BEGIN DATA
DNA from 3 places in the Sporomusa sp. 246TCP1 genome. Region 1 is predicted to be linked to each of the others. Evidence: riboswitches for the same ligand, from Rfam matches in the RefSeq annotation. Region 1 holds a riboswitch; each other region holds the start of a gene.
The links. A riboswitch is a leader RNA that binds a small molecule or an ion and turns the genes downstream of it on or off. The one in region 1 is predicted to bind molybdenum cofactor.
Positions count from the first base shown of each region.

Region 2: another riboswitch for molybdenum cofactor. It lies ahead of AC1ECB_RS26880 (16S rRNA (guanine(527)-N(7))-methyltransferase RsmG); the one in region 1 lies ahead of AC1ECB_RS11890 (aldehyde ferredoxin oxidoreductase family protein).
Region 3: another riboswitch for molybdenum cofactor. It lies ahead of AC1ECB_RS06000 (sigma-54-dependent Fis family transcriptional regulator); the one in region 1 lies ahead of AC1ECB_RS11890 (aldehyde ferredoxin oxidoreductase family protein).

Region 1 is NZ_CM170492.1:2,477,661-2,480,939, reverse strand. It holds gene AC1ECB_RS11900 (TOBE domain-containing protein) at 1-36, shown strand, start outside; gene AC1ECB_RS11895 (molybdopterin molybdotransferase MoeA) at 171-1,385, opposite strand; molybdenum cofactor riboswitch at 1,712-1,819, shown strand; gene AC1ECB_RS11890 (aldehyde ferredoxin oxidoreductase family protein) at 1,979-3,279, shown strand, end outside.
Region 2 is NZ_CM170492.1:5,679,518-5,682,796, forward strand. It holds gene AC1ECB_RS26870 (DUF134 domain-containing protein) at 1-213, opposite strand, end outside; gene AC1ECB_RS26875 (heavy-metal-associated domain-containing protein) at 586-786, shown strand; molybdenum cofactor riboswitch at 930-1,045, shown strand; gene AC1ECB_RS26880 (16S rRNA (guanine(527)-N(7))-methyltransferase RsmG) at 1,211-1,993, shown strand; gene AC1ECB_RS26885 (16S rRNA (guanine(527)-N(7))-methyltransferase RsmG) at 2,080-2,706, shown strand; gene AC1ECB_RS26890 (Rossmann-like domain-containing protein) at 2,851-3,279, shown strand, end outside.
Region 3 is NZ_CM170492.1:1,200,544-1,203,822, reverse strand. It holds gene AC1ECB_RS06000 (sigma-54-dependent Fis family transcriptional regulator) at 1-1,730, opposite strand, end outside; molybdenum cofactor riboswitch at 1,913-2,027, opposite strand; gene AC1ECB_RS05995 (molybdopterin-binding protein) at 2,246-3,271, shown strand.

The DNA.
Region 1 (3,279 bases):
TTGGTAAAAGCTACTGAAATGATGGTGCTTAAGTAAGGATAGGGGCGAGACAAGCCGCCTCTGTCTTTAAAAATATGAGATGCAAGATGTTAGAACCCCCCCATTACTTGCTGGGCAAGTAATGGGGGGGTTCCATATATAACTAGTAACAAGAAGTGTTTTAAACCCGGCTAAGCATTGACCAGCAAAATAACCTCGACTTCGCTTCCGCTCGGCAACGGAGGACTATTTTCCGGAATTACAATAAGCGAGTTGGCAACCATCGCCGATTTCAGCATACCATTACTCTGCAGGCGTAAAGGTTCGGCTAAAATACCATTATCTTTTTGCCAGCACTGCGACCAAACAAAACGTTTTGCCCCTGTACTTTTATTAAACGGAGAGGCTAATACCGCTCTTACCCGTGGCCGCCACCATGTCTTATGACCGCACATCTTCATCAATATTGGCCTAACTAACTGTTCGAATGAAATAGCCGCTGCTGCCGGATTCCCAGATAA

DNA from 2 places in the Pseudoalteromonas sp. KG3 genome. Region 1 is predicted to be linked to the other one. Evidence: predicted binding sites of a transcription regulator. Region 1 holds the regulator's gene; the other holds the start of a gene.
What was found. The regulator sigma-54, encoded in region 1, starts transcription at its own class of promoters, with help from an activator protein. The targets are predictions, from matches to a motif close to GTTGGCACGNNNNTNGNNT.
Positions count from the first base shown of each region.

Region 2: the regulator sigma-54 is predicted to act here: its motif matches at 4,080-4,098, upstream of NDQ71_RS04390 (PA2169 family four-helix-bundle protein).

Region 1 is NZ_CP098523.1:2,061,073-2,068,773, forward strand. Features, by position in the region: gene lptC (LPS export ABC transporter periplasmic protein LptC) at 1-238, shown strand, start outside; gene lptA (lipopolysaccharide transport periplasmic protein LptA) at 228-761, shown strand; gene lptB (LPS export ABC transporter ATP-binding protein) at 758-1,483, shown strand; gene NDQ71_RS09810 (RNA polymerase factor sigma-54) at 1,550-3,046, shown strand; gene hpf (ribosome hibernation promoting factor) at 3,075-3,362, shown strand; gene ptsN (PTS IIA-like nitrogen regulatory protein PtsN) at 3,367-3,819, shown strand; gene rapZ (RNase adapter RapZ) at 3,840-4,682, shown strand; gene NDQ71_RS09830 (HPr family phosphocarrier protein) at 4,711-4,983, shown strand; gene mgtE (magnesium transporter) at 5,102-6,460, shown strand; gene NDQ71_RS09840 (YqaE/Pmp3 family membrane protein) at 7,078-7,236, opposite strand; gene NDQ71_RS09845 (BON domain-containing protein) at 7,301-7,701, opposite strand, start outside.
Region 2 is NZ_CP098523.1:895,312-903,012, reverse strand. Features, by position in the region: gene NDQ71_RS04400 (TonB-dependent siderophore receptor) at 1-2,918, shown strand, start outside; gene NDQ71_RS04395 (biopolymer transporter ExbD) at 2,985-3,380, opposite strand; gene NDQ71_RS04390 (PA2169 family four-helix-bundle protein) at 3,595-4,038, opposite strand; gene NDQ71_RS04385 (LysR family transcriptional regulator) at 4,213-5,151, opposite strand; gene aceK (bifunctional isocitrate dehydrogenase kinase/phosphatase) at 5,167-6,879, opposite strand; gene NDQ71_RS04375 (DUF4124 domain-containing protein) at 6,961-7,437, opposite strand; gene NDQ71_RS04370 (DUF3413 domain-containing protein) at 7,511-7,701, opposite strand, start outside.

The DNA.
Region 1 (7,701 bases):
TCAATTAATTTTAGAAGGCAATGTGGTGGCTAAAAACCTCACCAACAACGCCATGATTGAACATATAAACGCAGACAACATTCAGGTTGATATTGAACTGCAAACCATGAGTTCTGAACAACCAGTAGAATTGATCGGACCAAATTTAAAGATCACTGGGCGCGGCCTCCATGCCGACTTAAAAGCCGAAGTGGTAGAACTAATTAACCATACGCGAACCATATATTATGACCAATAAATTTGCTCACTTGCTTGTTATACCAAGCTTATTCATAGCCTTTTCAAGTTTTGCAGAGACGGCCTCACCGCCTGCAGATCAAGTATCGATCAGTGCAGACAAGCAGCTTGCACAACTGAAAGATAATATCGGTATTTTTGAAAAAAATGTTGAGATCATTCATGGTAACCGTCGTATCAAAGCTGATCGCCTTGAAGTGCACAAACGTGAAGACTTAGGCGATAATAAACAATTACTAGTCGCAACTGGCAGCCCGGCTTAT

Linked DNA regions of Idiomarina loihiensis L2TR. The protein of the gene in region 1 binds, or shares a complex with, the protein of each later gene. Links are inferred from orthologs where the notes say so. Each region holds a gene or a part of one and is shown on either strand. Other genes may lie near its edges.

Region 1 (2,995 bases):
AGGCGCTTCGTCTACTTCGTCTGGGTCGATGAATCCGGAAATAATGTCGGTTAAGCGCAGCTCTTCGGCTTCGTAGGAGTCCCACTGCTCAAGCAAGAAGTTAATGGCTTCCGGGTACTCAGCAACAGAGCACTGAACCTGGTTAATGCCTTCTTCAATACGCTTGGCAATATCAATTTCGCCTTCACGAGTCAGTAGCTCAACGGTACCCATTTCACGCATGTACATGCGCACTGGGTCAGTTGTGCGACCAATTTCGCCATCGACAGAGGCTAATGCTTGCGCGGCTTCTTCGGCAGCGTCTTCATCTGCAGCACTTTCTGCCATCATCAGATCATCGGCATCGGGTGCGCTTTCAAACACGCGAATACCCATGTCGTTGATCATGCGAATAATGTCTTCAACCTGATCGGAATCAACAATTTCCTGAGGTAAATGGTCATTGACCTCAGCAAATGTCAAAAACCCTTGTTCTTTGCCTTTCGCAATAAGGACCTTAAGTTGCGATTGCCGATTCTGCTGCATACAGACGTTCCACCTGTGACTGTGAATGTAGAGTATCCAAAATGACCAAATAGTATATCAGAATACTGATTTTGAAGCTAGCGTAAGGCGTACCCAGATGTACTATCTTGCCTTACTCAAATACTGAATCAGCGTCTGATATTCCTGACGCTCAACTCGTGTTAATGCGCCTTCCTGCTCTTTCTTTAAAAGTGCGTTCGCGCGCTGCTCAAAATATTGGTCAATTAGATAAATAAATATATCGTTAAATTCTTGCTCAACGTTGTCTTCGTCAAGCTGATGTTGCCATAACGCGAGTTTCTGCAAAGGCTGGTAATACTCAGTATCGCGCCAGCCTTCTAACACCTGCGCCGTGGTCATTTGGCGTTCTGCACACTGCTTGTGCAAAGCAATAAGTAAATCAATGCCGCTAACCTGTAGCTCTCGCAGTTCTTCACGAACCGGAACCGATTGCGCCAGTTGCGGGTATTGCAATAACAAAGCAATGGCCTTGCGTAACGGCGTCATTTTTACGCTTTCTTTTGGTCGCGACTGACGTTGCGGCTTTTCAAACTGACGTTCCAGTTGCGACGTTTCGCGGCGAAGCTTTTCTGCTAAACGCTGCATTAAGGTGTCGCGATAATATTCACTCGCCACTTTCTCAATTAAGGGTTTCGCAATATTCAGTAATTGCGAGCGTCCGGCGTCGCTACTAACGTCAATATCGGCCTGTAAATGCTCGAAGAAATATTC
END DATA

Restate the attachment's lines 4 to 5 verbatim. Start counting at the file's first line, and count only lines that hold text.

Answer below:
Region 2: another riboswitch for molybdenum cofactor. It lies ahead of AC1ECB_RS26880 (16S rRNA (guanine(527)-N(7))-methyltransferase RsmG); the one in region 1 lies ahead of AC1ECB_RS11890 (aldehyde ferredoxin oxidoreductase family protein).
Region 3: another riboswitch for molybdenum cofactor. It lies ahead of AC1ECB_RS06000 (sigma-54-dependent Fis family transcriptional regulator); the one in region 1 lies ahead of AC1ECB_RS11890 (aldehyde ferredoxin oxidoreductase family protein).